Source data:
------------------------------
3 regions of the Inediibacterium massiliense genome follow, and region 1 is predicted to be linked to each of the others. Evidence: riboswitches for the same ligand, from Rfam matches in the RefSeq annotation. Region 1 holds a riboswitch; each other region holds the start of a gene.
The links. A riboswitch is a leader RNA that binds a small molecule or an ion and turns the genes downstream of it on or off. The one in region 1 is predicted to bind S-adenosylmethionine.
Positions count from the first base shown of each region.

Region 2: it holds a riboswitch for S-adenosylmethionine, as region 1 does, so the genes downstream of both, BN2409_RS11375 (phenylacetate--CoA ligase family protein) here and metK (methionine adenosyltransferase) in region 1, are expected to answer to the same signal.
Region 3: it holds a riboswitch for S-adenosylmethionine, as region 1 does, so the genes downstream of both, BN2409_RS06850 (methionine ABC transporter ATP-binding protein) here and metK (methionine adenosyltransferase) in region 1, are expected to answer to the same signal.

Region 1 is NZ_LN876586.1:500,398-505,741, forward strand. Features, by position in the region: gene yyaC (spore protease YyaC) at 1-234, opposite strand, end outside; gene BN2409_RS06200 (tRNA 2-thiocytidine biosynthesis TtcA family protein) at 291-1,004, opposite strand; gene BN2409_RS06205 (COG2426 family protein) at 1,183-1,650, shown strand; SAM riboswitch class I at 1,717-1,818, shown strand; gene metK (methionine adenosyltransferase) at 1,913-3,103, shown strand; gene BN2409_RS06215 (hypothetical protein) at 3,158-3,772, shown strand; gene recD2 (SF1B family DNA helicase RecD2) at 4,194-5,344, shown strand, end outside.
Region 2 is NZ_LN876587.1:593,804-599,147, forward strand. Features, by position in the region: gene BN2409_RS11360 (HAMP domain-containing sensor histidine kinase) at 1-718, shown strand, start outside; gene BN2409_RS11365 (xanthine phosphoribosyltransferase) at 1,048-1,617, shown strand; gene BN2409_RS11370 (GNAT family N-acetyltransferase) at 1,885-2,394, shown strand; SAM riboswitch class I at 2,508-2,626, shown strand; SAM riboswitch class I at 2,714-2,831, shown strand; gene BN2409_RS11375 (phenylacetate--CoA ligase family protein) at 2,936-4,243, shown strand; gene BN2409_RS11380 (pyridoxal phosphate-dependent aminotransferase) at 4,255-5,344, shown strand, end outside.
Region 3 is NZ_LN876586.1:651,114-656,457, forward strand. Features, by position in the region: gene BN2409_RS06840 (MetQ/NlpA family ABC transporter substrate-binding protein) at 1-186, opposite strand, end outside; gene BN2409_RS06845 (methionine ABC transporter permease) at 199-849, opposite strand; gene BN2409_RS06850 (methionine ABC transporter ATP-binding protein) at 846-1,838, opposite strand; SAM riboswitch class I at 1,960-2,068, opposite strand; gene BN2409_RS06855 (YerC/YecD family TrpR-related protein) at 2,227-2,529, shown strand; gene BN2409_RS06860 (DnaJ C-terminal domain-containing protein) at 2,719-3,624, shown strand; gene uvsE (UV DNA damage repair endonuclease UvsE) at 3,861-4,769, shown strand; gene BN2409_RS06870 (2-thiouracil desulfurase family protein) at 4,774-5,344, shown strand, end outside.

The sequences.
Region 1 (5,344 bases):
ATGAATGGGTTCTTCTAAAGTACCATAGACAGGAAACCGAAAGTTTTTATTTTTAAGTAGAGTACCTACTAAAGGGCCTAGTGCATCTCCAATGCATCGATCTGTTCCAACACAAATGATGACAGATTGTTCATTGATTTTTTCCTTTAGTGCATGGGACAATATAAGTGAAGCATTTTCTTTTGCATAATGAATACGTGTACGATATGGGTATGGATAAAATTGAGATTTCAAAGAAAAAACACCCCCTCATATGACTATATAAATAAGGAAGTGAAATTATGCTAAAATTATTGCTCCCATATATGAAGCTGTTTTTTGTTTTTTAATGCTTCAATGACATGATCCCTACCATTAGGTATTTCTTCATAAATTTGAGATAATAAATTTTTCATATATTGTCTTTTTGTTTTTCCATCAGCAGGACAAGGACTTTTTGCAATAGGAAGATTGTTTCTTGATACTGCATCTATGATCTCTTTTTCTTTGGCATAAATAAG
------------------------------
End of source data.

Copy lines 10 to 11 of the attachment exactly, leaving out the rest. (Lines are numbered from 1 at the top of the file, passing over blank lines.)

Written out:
Region 1 (5,344 bases):
ATGAATGGGTTCTTCTAAAGTACCATAGACAGGAAACCGAAAGTTTTTATTTTTAAGTAGAGTACCTACTAAAGGGCCTAGTGCATCTCCAATGCATCGATCTGTTCCAACACAAATGATGACAGATTGTTCATTGATTTTTTCCTTTAGTGCATGGGACAATATAAGTGAAGCATTTTCTTTTGCATAATGAATACGTGTACGATATGGGTATGGATAAAATTGAGATTTCAAAGAAAAAACACCCCCTCATATGACTATATAAATAAGGAAGTGAAATTATGCTAAAATTATTGCTCCCATATATGAAGCTGTTTTTTGTTTTTTAATGCTTCAATGACATGATCCCTACCATTAGGTATTTCTTCATAAATTTGAGATAATAAATTTTTCATATATTGTCTTTTTGTTTTTCCATCAGCAGGACAAGGACTTTTTGCAATAGGAAGATTGTTTCTTGATACTGCATCTATGATCTCTTTTTCTTTGGCATAAATAAG